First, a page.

Luckily, the product landscape has changed and we have several great options that are fast-acting! THC-processing technology allows for THC to enter your body’s circulation in 15-25 minutes compared to the usual 45-90 minutes. I want to highlight some of them, and hopefully convince a few of you to cheef just a little less.

WHAT PRODUCTS ARE FAST ACTING?

We are getting help from our friends at Consume and Mapleglen Care Center to give a sense of the faster-acting products that are already available in the Illinois market.

“We have many fast(er) acting edible options. Anything that comes in liquid form offers a swifter onset of effects,” says Janelle from Consume. Ashley from Mapleglen Care Center agrees, adding “Some of the more quick reacting products we offer would be our distillate gummies, tinctures and tonic water and seltzers.”

These products act more quickly due to how they are produced- they are “water-soluble,” compared to traditional fat-soluble edibles (think about extracting thc in butter to make brownies).

Processors make these by copying a pharmaceutical manufacturing technique. By making sure THC molecules are inside little spheres called liposomes, we can decrease the time it takes to work.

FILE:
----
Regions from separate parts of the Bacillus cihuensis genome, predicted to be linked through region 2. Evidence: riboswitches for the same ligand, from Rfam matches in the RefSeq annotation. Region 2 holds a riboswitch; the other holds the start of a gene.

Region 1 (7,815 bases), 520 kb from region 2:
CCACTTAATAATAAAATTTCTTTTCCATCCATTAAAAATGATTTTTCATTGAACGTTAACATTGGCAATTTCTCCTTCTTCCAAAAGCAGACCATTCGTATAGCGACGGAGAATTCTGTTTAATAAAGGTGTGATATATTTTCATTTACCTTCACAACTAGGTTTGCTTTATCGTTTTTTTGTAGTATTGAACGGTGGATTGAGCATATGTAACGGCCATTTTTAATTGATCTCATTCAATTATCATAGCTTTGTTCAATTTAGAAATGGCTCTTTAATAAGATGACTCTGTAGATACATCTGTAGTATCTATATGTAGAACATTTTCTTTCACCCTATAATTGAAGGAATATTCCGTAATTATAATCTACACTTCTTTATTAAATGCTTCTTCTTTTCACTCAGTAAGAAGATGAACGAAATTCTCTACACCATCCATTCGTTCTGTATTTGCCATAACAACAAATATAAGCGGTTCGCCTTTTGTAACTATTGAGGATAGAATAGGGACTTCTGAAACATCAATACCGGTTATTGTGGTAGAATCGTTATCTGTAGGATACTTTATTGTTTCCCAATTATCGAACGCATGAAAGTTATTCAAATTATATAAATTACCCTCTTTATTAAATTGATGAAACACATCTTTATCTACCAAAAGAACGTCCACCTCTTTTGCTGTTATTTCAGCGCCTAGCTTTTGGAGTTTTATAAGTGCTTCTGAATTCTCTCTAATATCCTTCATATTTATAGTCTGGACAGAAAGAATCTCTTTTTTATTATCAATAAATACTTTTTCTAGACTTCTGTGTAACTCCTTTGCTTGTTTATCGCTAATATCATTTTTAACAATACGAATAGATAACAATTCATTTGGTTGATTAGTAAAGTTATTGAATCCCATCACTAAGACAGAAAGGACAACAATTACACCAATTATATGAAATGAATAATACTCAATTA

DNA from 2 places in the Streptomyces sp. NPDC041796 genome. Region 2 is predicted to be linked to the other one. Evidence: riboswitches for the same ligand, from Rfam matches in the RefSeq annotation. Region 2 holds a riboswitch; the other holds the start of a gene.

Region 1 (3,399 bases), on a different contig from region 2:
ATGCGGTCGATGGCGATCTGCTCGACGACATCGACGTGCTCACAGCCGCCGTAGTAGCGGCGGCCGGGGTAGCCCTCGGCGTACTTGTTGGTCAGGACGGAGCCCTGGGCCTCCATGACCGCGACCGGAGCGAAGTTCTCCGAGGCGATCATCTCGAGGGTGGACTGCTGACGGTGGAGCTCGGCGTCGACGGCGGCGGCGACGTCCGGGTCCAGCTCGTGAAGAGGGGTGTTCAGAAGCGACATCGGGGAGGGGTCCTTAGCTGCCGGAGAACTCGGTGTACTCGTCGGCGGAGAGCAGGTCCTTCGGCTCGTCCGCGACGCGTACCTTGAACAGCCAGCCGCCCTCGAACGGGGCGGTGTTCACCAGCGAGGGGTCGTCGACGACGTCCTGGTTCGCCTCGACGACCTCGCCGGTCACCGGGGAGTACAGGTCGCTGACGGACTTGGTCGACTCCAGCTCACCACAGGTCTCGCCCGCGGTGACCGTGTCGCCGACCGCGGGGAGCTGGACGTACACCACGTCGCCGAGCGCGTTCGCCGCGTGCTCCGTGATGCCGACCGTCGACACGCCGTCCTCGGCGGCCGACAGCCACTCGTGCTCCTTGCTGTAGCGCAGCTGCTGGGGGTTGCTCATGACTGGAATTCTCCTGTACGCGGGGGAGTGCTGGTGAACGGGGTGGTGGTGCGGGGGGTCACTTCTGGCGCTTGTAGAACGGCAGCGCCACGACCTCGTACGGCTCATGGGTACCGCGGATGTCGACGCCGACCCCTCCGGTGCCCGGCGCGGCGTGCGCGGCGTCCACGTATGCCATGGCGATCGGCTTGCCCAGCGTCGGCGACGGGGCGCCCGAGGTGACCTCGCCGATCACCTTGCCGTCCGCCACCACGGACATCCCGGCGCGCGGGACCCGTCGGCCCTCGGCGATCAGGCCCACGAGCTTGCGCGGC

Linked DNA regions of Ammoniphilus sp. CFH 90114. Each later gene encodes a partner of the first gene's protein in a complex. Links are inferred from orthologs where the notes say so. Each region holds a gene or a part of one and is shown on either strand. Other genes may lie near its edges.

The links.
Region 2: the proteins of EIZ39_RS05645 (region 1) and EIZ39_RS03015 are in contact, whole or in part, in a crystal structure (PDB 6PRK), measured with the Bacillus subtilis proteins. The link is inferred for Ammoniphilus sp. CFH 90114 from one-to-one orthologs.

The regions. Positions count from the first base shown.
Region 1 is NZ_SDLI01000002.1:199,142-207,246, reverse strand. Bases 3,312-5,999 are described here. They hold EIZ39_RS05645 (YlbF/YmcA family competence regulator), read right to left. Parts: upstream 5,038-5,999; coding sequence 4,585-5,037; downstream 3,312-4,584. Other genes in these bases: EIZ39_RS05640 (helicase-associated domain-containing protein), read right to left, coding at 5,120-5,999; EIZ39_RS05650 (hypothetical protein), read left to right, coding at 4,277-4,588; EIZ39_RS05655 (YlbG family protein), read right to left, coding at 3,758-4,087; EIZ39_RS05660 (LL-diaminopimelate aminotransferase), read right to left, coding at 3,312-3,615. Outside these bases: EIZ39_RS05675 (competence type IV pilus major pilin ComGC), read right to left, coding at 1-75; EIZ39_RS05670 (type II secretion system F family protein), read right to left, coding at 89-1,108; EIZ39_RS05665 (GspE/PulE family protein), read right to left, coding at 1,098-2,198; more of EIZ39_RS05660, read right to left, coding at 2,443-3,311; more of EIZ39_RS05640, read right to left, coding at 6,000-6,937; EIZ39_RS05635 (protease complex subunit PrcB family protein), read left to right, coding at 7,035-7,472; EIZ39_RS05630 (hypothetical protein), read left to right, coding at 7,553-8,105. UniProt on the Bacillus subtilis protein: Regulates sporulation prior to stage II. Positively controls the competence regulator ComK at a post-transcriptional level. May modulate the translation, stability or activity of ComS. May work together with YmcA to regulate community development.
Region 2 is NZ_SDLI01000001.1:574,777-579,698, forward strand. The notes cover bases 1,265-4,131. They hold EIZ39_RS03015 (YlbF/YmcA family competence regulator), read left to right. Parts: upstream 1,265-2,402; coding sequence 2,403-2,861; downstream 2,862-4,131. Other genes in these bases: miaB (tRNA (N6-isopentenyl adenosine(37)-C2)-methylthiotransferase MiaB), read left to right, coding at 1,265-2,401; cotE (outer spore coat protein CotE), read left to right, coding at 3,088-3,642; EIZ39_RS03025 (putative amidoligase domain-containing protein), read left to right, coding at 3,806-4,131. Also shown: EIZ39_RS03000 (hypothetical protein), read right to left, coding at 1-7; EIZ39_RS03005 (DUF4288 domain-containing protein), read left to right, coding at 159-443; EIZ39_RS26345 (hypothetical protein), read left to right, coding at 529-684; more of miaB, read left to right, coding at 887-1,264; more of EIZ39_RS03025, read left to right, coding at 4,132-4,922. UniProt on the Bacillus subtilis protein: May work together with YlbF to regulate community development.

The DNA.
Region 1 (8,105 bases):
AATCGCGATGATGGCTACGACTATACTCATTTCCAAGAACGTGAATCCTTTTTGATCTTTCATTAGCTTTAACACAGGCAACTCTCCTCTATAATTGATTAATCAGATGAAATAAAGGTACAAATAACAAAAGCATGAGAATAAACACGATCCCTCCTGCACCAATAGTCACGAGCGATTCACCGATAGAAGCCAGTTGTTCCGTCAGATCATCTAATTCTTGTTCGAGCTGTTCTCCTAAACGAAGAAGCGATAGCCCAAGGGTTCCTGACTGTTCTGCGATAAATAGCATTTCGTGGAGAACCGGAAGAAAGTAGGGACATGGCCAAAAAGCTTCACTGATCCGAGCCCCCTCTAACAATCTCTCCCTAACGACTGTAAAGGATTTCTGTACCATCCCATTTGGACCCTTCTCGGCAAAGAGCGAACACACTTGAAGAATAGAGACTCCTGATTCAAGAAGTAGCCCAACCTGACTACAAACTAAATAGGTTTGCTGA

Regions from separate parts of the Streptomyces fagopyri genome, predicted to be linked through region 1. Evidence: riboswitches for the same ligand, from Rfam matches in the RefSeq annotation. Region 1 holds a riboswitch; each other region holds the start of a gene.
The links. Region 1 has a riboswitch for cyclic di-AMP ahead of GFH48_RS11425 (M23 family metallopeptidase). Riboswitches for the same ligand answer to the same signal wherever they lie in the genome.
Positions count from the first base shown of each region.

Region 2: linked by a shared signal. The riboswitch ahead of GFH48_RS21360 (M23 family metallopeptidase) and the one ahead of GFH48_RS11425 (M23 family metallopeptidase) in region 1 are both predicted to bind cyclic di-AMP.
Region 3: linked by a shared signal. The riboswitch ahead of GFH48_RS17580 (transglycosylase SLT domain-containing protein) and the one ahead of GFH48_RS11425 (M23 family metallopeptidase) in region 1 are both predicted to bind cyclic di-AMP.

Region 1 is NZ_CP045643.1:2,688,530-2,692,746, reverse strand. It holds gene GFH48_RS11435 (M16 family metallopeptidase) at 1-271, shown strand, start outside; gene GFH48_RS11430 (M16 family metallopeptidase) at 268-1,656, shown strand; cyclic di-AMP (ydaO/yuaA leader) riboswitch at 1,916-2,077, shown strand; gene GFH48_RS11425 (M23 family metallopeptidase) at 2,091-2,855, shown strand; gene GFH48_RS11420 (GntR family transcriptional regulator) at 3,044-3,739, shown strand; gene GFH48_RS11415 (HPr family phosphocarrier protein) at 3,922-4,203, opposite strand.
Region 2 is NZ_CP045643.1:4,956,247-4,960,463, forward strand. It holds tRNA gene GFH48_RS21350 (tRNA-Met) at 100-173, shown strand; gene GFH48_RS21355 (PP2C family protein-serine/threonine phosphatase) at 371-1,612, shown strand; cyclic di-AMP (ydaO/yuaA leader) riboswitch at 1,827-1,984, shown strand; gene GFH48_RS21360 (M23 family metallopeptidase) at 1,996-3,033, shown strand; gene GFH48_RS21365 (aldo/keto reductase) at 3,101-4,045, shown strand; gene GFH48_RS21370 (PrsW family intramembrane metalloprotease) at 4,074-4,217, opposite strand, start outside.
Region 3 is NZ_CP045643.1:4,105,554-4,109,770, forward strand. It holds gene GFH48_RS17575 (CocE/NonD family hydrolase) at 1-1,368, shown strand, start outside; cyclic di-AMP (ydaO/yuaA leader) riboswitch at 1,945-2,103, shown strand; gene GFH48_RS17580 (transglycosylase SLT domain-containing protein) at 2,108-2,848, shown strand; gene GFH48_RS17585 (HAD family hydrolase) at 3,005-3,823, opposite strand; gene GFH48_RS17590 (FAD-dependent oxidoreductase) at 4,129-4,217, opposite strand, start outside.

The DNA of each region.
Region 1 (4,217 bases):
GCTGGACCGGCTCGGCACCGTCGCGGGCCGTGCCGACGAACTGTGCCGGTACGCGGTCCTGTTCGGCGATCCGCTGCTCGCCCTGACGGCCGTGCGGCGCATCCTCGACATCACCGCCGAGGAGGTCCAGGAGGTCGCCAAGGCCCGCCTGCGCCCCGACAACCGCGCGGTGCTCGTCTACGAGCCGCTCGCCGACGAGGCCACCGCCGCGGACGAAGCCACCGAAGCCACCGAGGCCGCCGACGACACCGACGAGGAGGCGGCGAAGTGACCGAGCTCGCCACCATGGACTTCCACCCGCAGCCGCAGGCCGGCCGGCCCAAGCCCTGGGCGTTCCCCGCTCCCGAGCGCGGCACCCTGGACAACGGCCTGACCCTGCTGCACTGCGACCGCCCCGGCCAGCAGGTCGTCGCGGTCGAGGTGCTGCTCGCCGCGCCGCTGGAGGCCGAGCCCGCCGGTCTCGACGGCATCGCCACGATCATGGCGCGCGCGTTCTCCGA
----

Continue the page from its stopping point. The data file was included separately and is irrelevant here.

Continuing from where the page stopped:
You might see these faster-acting edibles labeled “water-soluble,” “liposomal THC” or “encapsulated THC.”

Additionally, tinctures are edibles meant to be absorbed under the tongue- “sublingually.” These are also generally considered to be faster-working than edibles that have to be digested.

WHAT PRODUCTS ARE OUT THERE?

PTS- an Illinois-based company (yay) that produces edibles “incorporating sophisticated liposomal encapsulation technology to deliver relief far more quickly than traditional edibles. Available in Illinois and Michigan!

Product: PTS Tonic

How Do We Know It’s Fast Acting? It’s a liquid, and it describes it on the label- liposomal encapsulation!

Flavors: Raspberry Lemonade, Mandarin Orange, Cucumber Watermelon, Pomegranate Acai, Tropical Punch (1:1 CBD/THC) and Citrus Lime (1:1 CBD/THC)

Dose: 100 mg THC per bottle with varying amounts of CBD. Also comes in single serving 25 mg “shots” like a 5 hour energy.

Dr. Lee’s Notes: Have tried and would try again. Very tasty and effective.

Patient wise: I like this product because it features a way to measure the THC (with marks on the bottle for each 25 mg). Having varying amounts of CBD is also great because many medical patients aren’t looking to become intoxicated. You can take a half-dose of one of the 1:1 beverages to still get the anti-anxiety effect from CBD with less intoxication from THC.

Product: PTS Tonic Fizz

How Do We Know It’s Fast Acting? It’s a liquid, and it uses the same liposomal technology that Tonic uses